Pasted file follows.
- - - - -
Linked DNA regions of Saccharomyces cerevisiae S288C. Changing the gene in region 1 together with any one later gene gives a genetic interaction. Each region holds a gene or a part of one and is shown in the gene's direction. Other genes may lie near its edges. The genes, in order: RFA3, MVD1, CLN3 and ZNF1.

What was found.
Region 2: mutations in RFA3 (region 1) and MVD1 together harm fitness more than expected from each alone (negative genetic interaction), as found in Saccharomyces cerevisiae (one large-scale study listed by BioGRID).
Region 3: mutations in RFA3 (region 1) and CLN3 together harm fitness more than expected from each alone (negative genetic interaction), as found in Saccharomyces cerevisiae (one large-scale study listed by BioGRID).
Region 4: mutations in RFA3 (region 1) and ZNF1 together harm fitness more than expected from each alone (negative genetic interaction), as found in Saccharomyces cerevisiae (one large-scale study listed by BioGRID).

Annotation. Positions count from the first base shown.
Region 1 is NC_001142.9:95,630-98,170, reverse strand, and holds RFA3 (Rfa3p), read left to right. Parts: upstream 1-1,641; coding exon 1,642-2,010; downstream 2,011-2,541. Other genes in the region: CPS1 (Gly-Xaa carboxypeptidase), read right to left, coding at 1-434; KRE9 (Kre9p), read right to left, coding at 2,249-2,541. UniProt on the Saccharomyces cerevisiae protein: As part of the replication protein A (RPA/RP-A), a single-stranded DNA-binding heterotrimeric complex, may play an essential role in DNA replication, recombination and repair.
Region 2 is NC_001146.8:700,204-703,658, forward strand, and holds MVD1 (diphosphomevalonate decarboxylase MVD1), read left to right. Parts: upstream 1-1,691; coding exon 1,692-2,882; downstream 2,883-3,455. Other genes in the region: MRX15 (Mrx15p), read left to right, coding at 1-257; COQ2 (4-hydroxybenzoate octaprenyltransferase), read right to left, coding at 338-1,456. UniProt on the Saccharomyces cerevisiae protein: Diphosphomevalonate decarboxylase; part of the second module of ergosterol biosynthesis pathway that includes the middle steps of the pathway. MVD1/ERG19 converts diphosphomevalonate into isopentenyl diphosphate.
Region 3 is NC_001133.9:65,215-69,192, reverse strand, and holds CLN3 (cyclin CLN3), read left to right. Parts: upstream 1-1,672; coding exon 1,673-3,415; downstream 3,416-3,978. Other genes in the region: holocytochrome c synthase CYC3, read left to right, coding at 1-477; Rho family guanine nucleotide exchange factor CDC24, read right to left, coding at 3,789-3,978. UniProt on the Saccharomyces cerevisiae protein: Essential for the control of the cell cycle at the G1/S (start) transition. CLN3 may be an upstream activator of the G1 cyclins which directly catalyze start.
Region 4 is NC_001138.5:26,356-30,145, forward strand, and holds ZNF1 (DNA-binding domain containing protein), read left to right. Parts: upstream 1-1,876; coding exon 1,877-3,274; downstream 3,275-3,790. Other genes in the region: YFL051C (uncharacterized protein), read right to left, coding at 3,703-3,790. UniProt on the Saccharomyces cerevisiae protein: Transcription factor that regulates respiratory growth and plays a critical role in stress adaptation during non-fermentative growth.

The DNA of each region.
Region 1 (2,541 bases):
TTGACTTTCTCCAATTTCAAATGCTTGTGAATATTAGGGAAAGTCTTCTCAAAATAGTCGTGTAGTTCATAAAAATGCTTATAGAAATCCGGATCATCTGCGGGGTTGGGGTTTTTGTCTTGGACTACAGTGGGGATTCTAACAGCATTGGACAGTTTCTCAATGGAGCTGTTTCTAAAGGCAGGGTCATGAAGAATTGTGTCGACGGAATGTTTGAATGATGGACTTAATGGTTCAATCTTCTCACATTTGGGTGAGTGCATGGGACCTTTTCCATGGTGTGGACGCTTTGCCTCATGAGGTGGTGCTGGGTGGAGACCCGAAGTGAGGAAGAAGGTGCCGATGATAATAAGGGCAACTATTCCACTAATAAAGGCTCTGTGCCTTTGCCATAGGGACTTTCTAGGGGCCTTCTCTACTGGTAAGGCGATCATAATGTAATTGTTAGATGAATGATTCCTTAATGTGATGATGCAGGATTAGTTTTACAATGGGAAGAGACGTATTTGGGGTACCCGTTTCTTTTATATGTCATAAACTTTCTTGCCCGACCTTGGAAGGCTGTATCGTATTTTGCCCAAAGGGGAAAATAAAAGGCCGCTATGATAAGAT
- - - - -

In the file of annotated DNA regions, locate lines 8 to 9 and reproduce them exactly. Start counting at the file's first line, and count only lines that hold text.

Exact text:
Region 2 is NC_001146.8:700,204-703,658, forward strand, and holds MVD1 (diphosphomevalonate decarboxylase MVD1), read left to right. Parts: upstream 1-1,691; coding exon 1,692-2,882; downstream 2,883-3,455. Other genes in the region: MRX15 (Mrx15p), read left to right, coding at 1-257; COQ2 (4-hydroxybenzoate octaprenyltransferase), read right to left, coding at 338-1,456. UniProt on the Saccharomyces cerevisiae protein: Diphosphomevalonate decarboxylase; part of the second module of ergosterol biosynthesis pathway that includes the middle steps of the pathway. MVD1/ERG19 converts diphosphomevalonate into isopentenyl diphosphate.
Region 3 is NC_001133.9:65,215-69,192, reverse strand, and holds CLN3 (cyclin CLN3), read left to right. Parts: upstream 1-1,672; coding exon 1,673-3,415; downstream 3,416-3,978. Other genes in the region: holocytochrome c synthase CYC3, read left to right, coding at 1-477; Rho family guanine nucleotide exchange factor CDC24, read right to left, coding at 3,789-3,978. UniProt on the Saccharomyces cerevisiae protein: Essential for the control of the cell cycle at the G1/S (start) transition. CLN3 may be an upstream activator of the G1 cyclins which directly catalyze start.